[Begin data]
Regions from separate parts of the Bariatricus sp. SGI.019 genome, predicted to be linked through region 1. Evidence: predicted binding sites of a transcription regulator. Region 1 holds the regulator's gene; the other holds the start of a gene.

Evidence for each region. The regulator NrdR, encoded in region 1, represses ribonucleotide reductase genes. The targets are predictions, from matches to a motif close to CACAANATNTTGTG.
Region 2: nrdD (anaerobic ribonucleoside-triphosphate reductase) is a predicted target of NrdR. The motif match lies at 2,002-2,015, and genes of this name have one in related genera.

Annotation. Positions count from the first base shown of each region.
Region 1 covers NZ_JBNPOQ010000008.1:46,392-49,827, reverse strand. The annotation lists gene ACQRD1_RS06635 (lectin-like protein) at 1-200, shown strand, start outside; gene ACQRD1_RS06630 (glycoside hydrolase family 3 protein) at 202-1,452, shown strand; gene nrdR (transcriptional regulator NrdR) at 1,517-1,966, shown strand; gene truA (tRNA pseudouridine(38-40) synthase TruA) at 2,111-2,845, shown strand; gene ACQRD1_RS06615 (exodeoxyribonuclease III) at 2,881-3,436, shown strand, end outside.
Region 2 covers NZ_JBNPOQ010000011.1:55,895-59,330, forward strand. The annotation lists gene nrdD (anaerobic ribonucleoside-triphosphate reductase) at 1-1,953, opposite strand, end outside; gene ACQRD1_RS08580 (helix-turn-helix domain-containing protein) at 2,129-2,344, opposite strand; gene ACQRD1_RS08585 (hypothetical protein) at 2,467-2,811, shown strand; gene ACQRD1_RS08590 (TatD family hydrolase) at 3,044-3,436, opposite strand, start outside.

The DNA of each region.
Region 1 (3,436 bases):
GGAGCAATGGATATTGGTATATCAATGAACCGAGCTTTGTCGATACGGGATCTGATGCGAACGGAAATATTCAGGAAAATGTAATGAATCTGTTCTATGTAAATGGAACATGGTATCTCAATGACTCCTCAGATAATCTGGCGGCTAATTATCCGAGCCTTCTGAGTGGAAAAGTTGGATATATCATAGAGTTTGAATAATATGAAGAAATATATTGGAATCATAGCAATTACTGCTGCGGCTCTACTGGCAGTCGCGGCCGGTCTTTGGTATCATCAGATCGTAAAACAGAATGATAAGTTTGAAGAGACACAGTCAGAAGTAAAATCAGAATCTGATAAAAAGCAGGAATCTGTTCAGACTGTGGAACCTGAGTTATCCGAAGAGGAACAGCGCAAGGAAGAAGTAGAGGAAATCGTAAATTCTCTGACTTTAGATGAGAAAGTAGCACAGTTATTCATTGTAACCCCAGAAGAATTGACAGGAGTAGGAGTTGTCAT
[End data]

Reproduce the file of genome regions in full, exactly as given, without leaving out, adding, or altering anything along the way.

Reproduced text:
Regions from separate parts of the Bariatricus sp. SGI.019 genome, predicted to be linked through region 1. Evidence: predicted binding sites of a transcription regulator. Region 1 holds the regulator's gene; the other holds the start of a gene.

Evidence for each region. The regulator NrdR, encoded in region 1, represses ribonucleotide reductase genes. The targets are predictions, from matches to a motif close to CACAANATNTTGTG.
Region 2: nrdD (anaerobic ribonucleoside-triphosphate reductase) is a predicted target of NrdR. The motif match lies at 2,002-2,015, and genes of this name have one in related genera.

Annotation. Positions count from the first base shown of each region.
Region 1 covers NZ_JBNPOQ010000008.1:46,392-49,827, reverse strand. The annotation lists gene ACQRD1_RS06635 (lectin-like protein) at 1-200, shown strand, start outside; gene ACQRD1_RS06630 (glycoside hydrolase family 3 protein) at 202-1,452, shown strand; gene nrdR (transcriptional regulator NrdR) at 1,517-1,966, shown strand; gene truA (tRNA pseudouridine(38-40) synthase TruA) at 2,111-2,845, shown strand; gene ACQRD1_RS06615 (exodeoxyribonuclease III) at 2,881-3,436, shown strand, end outside.
Region 2 covers NZ_JBNPOQ010000011.1:55,895-59,330, forward strand. The annotation lists gene nrdD (anaerobic ribonucleoside-triphosphate reductase) at 1-1,953, opposite strand, end outside; gene ACQRD1_RS08580 (helix-turn-helix domain-containing protein) at 2,129-2,344, opposite strand; gene ACQRD1_RS08585 (hypothetical protein) at 2,467-2,811, shown strand; gene ACQRD1_RS08590 (TatD family hydrolase) at 3,044-3,436, opposite strand, start outside.

The DNA of each region.
Region 1 (3,436 bases):
GGAGCAATGGATATTGGTATATCAATGAACCGAGCTTTGTCGATACGGGATCTGATGCGAACGGAAATATTCAGGAAAATGTAATGAATCTGTTCTATGTAAATGGAACATGGTATCTCAATGACTCCTCAGATAATCTGGCGGCTAATTATCCGAGCCTTCTGAGTGGAAAAGTTGGATATATCATAGAGTTTGAATAATATGAAGAAATATATTGGAATCATAGCAATTACTGCTGCGGCTCTACTGGCAGTCGCGGCCGGTCTTTGGTATCATCAGATCGTAAAACAGAATGATAAGTTTGAAGAGACACAGTCAGAAGTAAAATCAGAATCTGATAAAAAGCAGGAATCTGTTCAGACTGTGGAACCTGAGTTATCCGAAGAGGAACAGCGCAAGGAAGAAGTAGAGGAAATCGTAAATTCTCTGACTTTAGATGAGAAAGTAGCACAGTTATTCATTGTAACCCCAGAAGAATTGACAGGAGTAGGAGTTGTCAT